Personal Data Security in Web3

5 min readJun 30, 2022


Web3, the blockchain-technology-based iteration of the world wide web, is fast becoming the new standard for internet use. Web3 heralds a faster, more secure version of data usage, with the potential for personal information to only be accessed when needed, and never held in large, centralized, databases — prime targets for hackers and data miners.

Although web2 gave us the opportunity for information sharing, online shopping, and remote working, it also brought an onslaught of security breaches in the wake of such personal data stored on public servers.

Cyber-criminals know how to capitalize on the latest consumer interest on social networks and news websites. They capitalize on consumer interest in natural disasters, celebrity doings, and other major news (such as President Obama’s election and Michael Jackson’s death). By using crimeware to booby-trap web pages with keywords on popular news sites, social sites, and fan pages, cyber-criminals reach millions of potential victims.

It has been estimated that web pages are infected with malware every 4.5 seconds, putting users’ computers as well as corporate computers at risk. According to the Anti-Phishing Working Group (APWG), the number of sites infecting PCs with password-stealing crimeware reached an all-time high of 31,173 in December 2008. This is an 827 percent increase from January 1 of that same year. Furthermore, one in five online consumers in the United States have fallen victim to cyber-crime in the last two years.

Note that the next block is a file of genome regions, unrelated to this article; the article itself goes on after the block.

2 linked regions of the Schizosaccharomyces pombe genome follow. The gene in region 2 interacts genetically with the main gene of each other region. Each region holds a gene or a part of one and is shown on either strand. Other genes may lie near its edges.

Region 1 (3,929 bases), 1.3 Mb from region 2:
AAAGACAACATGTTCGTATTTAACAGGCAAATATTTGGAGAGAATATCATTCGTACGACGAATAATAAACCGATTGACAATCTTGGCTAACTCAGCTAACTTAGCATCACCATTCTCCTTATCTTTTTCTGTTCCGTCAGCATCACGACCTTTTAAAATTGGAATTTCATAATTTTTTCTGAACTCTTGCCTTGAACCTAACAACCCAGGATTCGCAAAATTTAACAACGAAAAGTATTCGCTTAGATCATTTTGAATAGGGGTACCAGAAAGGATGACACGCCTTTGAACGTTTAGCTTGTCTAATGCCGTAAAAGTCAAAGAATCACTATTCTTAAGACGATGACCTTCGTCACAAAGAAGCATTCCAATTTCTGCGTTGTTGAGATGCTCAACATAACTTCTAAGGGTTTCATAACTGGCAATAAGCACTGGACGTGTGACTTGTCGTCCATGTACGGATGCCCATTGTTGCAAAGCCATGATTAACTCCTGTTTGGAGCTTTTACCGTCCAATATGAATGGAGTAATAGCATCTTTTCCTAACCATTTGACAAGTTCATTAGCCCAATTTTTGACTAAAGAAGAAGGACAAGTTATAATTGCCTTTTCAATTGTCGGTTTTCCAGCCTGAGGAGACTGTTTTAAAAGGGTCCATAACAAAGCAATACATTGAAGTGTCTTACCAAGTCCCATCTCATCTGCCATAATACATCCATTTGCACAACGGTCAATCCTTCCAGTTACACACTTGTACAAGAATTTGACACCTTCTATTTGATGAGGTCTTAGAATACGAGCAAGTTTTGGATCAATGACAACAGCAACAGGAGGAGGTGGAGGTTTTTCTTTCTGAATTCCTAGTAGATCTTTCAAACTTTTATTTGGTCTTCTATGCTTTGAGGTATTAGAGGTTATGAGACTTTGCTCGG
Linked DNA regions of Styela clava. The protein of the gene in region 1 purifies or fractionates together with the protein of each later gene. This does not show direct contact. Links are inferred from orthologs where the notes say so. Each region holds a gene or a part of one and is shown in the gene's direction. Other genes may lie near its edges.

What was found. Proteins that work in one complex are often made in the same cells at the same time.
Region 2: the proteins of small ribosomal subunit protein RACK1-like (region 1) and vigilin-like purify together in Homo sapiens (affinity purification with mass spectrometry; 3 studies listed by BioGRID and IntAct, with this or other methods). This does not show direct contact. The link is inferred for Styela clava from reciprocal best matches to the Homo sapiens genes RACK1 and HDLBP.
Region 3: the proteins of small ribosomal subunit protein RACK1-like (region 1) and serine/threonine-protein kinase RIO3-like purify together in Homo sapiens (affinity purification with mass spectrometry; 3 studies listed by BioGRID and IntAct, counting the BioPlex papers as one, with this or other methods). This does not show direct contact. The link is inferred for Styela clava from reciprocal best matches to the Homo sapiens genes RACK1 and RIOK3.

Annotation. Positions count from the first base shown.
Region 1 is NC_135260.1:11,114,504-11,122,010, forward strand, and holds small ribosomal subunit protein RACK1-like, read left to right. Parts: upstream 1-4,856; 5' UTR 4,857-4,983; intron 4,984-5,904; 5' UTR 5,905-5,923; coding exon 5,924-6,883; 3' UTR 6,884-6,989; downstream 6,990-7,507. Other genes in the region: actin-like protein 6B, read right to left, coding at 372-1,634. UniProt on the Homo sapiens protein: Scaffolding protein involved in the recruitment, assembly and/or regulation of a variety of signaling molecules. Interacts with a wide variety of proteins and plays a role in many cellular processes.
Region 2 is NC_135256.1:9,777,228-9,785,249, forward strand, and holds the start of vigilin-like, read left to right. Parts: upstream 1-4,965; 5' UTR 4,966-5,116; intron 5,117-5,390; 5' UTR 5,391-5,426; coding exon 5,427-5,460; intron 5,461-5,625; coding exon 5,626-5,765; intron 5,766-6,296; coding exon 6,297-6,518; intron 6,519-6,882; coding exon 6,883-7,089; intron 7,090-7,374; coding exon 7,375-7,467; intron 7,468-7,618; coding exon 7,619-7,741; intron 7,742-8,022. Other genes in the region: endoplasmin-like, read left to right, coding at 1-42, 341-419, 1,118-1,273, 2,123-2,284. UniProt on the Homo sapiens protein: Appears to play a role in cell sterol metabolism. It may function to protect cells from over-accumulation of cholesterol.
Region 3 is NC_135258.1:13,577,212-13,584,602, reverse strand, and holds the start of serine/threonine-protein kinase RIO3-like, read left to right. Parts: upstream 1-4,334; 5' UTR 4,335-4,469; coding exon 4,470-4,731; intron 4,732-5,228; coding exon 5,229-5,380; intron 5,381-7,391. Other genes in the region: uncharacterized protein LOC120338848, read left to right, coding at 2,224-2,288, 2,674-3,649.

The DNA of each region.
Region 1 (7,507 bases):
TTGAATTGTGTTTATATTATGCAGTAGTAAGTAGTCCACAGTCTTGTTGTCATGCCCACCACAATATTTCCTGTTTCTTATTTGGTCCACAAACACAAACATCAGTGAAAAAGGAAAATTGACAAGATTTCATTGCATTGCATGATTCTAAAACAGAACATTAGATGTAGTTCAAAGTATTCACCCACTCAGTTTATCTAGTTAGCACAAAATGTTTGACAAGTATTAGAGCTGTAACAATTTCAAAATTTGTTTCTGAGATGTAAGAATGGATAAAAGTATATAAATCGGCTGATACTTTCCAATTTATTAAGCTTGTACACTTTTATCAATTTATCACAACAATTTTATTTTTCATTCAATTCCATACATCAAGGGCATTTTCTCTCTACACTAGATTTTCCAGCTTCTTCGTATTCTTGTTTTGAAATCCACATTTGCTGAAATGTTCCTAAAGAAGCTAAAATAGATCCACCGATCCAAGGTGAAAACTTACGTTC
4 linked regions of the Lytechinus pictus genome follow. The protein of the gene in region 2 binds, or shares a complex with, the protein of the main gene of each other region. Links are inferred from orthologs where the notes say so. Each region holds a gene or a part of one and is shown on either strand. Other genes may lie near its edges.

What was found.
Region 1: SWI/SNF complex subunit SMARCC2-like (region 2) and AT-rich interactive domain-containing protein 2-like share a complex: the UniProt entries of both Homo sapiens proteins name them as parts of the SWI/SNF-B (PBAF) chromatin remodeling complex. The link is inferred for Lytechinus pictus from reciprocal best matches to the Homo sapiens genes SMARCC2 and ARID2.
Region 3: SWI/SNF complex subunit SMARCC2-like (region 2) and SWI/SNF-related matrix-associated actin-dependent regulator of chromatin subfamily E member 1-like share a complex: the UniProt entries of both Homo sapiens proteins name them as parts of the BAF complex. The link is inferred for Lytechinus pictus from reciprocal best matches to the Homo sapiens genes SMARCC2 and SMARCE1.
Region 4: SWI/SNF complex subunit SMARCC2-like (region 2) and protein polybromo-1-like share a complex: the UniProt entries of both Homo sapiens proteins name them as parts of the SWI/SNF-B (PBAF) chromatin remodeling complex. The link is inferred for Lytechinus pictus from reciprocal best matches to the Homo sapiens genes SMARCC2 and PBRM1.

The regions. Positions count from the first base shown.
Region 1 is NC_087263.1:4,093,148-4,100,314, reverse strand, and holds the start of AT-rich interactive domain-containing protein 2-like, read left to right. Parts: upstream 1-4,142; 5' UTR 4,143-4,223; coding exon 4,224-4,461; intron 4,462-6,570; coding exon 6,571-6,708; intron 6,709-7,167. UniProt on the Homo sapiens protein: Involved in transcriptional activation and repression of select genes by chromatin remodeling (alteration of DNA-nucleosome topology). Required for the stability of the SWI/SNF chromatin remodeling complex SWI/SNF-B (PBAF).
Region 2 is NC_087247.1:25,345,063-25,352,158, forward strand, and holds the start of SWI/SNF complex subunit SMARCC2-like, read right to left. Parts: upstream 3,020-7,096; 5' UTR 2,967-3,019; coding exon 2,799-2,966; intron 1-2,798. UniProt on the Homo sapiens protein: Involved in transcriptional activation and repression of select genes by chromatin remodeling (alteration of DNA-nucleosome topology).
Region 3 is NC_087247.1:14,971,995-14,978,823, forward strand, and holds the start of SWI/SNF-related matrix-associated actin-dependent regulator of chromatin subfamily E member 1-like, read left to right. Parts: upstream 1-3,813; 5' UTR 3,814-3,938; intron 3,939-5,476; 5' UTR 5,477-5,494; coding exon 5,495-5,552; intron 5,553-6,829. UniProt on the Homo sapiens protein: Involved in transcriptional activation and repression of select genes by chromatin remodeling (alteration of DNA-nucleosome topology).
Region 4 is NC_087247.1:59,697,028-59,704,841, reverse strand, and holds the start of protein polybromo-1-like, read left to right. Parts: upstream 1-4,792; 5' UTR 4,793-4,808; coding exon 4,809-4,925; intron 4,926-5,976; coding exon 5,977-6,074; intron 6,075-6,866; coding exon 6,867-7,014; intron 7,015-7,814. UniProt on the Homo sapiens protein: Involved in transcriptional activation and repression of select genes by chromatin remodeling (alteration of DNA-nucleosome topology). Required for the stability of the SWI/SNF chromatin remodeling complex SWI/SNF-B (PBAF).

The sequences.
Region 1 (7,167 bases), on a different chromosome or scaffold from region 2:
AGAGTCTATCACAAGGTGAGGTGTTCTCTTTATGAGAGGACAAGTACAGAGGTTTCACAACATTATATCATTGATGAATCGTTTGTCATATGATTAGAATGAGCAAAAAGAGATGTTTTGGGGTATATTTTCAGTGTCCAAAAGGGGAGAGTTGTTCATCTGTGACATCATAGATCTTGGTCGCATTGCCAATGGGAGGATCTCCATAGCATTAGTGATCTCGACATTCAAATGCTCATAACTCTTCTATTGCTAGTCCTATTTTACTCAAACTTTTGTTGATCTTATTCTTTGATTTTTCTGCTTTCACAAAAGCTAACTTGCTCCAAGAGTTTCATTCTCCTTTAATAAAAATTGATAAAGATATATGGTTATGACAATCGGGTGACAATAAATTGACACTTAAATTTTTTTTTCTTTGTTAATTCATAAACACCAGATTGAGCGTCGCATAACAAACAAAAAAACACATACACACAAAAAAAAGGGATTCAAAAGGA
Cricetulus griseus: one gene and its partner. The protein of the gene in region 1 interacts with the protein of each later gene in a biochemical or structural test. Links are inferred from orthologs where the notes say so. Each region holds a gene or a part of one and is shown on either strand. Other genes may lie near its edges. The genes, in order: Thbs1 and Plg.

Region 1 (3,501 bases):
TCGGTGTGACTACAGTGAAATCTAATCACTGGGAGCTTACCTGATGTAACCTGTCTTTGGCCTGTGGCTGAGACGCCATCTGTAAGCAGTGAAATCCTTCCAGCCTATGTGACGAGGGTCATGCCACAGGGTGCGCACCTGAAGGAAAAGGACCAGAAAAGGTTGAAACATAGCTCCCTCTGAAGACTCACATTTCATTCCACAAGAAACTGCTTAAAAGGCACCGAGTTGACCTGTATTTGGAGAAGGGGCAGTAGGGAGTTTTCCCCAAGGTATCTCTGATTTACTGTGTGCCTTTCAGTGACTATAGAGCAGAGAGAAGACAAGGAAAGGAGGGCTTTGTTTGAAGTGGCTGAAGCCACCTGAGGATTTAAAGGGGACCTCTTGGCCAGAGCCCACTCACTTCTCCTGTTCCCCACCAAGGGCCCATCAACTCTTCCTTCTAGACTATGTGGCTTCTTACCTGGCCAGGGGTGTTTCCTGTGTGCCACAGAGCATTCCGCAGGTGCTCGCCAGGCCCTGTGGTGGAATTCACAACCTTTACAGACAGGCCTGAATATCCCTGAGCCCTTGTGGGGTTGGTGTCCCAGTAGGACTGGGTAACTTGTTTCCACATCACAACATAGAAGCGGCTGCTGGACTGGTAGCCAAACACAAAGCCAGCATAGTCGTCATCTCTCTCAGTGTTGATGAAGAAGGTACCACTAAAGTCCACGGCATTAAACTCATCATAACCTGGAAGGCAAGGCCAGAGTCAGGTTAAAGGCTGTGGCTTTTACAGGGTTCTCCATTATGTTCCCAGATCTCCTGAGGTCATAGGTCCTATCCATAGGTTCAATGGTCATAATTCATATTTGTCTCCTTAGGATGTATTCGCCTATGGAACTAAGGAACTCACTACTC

For example, stolen medical and patient data can be used for illegal and/or bogus treatments, setting up fake clinics, facilitating the purchase of addictive drugs, and obtaining prescription drugs for the purpose of selling them.

Stolen medical and patient data can also result in the loss of health coverage for victimized patients, as well as inaccurate records which could result in incorrect and potentially harmful treatments.